Do you really need to see them both? In any case, the tool is resizeable. 2 octaves can fit under pattern editor in place of automation pane.

I think it is not strictly necessary to be able to see the pattern editor along with the large tool. It is assumed that the pianorroll will be reliable. But seeing both areas, it’s easier to locate the point where you’re editing, and jump from one workspace to another. I would have no problem because I use 2 monitors.

I wonder what tool was that.

It is an editor type tool that I have built, with 2 windows. One shows a vertical piano to be able to introduce notes with the mouse, and another horizontal one for chords, that shows the notes of each chord also.I will try to leave an screenshot in the other thread on building a horizontal or vertical piano.

Yes, maybe later I’ll implement it.

If you get the tool to work fine, you will have completed the work…

Edit:I have already uploaded the screenshot…


(Conner_Bw) #38

The closest thing I’ve seen before this thread is a QT/C++ app that did piano roll over OSC by a user named Re.Dread (?) I spent the last 30 minutes looking for the topic where his tool was discussed, with screenshots, and failed. Deleted? I did find the GitHub repo: [https://github.com/dmin7/Qtroll ] The protoype was named re.dread.Qtroll.xrnx

Oh yeah, and Mini Roll:

https://forum.renoise.com/t/experimental-miniroll/40559


(frenetic_friend) #39

It is assumed that the pianorroll will be reliable.

Yes, I didn’t mention it before, but the tool should handle volume and pan columns. They can be presented as hideable “points envelope” beneath the main area. As well as delay and pitchbend (I didn’t check it yet, but I assume there is a way to add “instr. MIDI control” to DSP pane by script if user chooses to alter pitch in tool. Although this pitchbend can go only one tone higher or lower)

Also, just a thought, what if I make individual LPB control for each beat, so when you change LPB for single beat, piano roll does not expand, it just shrinks/expands grid in this section. Lines are added/removed and notes in whole pattern are recalculated to keep their timing. But I don’t know if it’s worth the effort. I already have sufficient “to do list”.

Currently I’m working on algorithm to place notes in track so that they don’t stand on the way of their neigbors or occasionaly delete them. I implemented feature to expand/shrink note if dragged by it’s edge and move note if dragged by it’s center. Also, possibility to draw a raw of short notes so that their line would gradually spread from first to last, or from first to peak in the middle, then to last. I don’t know if it has practical value, but why not?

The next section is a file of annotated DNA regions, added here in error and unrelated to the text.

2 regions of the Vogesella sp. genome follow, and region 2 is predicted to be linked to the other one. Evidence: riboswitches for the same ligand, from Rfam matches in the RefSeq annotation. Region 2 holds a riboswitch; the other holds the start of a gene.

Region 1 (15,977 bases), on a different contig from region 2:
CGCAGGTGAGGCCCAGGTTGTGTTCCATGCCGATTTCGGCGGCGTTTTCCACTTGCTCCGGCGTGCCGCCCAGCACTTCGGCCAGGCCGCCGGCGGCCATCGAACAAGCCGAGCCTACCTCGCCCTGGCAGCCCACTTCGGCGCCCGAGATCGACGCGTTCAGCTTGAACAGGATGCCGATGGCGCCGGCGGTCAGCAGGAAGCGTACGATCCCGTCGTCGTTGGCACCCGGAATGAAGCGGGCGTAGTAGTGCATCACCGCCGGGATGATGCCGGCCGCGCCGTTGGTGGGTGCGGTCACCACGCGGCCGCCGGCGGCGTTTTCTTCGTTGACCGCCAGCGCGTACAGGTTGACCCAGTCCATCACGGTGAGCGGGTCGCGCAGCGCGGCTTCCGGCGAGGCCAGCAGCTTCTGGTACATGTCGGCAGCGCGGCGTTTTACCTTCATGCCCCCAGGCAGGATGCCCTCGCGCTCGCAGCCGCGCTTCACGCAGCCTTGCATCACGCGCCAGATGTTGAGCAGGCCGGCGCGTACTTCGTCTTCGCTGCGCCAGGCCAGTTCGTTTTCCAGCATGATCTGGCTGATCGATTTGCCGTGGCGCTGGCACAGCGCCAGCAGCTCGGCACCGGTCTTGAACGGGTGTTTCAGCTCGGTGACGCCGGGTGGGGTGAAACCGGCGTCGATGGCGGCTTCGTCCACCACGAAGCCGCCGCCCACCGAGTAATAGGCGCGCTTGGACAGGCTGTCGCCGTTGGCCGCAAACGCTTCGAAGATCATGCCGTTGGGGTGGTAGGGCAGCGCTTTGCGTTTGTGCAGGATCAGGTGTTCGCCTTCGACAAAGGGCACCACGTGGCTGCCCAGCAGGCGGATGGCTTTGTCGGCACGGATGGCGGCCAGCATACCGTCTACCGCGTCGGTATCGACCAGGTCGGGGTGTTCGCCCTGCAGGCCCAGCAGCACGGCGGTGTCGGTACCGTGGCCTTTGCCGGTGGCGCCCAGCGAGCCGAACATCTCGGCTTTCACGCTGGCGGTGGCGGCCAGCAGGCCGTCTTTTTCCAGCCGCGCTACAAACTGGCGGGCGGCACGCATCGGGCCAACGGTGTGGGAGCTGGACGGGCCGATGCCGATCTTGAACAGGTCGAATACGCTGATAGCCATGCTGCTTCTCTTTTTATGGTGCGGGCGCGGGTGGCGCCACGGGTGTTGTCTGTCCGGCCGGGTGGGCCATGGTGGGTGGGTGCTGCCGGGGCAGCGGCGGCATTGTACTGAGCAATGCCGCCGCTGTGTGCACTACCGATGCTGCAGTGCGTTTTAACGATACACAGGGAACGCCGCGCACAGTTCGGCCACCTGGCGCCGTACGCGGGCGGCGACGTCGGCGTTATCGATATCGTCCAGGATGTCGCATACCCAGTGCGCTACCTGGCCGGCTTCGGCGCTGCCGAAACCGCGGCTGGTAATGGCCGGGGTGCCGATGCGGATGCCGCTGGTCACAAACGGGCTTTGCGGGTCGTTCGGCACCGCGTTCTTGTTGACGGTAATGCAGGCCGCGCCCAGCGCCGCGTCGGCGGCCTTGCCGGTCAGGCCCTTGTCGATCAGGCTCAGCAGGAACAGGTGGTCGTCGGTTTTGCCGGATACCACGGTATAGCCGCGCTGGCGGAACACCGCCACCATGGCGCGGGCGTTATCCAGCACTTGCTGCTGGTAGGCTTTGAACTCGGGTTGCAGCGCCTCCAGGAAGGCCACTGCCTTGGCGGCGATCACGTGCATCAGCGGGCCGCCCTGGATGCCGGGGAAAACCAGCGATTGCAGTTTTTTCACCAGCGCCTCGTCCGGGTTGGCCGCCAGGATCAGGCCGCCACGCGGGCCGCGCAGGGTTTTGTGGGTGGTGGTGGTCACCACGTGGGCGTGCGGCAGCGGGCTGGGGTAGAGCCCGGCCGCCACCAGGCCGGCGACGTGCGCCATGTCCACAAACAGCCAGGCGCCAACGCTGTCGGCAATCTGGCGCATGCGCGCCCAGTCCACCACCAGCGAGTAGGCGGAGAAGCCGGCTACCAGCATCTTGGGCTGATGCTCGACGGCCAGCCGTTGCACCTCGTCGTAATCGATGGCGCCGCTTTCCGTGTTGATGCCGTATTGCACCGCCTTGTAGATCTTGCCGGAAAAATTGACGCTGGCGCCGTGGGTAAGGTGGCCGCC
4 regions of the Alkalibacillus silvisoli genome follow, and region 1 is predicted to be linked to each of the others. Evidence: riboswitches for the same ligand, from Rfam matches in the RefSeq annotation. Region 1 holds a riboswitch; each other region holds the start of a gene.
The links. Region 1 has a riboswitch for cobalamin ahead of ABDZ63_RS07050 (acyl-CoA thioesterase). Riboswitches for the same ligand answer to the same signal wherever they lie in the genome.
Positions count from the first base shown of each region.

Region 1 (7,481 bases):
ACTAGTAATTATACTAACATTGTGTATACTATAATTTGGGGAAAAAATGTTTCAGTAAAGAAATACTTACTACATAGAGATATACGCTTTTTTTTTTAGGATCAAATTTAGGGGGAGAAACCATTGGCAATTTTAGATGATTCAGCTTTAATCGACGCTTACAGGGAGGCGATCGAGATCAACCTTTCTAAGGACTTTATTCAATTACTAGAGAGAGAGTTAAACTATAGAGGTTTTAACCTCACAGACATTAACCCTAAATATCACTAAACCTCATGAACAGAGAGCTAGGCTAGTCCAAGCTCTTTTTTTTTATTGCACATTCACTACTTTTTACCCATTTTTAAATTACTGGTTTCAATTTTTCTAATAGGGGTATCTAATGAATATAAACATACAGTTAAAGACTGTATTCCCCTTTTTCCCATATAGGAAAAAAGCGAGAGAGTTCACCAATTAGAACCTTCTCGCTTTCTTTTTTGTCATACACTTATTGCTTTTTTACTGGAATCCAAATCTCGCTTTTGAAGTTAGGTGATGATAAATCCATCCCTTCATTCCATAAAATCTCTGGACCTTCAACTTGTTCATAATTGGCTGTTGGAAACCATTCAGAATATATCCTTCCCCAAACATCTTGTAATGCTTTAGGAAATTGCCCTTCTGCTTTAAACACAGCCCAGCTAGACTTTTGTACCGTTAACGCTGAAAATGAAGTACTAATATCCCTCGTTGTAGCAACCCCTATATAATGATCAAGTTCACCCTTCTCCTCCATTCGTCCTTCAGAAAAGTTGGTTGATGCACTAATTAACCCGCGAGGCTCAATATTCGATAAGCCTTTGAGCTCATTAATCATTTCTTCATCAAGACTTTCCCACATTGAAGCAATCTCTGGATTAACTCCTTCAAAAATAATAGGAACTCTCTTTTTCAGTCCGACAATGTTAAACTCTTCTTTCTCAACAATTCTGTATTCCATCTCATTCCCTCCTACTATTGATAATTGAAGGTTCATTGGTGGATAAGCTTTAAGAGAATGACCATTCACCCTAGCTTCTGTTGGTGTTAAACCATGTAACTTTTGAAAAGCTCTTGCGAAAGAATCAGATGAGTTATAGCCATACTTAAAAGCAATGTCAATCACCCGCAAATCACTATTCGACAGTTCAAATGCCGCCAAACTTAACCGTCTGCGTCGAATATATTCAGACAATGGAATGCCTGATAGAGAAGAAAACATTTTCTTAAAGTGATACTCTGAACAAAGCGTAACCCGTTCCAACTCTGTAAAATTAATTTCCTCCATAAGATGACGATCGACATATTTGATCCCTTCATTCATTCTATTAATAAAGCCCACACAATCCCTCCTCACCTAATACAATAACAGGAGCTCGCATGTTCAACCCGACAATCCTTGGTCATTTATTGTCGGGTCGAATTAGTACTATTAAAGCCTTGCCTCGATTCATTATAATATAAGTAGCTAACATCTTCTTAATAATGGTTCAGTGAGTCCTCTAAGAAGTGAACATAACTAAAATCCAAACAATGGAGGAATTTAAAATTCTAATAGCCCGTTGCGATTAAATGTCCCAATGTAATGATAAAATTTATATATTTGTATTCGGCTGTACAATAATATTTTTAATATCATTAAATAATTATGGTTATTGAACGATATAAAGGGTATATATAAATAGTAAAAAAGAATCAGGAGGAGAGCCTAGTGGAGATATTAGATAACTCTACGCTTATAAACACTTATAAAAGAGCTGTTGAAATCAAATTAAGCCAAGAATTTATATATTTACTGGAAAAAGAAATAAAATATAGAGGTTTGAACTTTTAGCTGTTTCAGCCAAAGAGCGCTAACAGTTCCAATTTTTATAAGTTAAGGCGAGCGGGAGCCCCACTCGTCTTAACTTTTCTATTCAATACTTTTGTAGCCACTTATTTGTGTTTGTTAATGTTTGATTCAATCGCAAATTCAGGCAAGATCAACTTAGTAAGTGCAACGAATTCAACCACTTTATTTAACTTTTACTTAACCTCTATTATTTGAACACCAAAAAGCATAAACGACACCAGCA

(Raul (ulneiz)) #40

Yes, I didn’t mention it before, but the tool should handle volume and pan columns. They can be presented as hideable “points envelope” beneath the main area. As well as delay and pitchbend (I didn’t check it yet, but I assume there is a way to add “instr. MIDI control” to DSP pane by script if user chooses to alter pitch in tool. Although this pitchbend can go only one tone higher or lower)

Also, just a thought, what if I make individual LPB control for each beat, so when you change LPB for single beat, piano roll does not expand, it just shrinks/expands grid in this section. Lines are added/removed and notes in whole pattern are recalculated to keep their timing. But I don’t know if it’s worth the effort. I already have sufficient “to do list”.

Currently I’m working on algorithm to place notes in track so that they don’t stand on the way of their neigbors or occasionaly delete them. I implemented feature to expand/shrink note if dragged by it’s edge and move note if dragged by it’s center. Also, possibility to draw a raw of short notes so that their line would gradually spread from first to last, or from first to peak in the middle, then to last. I don’t know if it has practical value, but why not?

I think you are doing an awesome job with this tool. Right now I can only think of four things to tell you:

  1. It’s “your tool”. So you can do whatever you want with it. I usually think that each tool has the inevitable imprint of its author. It’s kind of like a personal tool.Making a tool to satisfy others is very difficult. Each person will “complain” about something.
  2. Create the code thought to “be easily removed”.Sometimes we tangle the code, and then removing it or replacing it with another is difficult.
  3. “Leave the code ready”, to add things later.Not only write down what each thing is, but the code structure itself should have the facility to add more things.
  4. LUA optimization tricks to make as few calls as possible.

I assume that you are already an expert in code. So all these comments are left over. But sometimes, we fail in the most basic, which has to do in the organization of the code, so that months later does not look like a road map or a plate of spaghetti.I am now struggling with these 4 points.It is enough to read the code of other tools. You will see that every programmer has his hobbies or addictions.All this makes programming very interesting…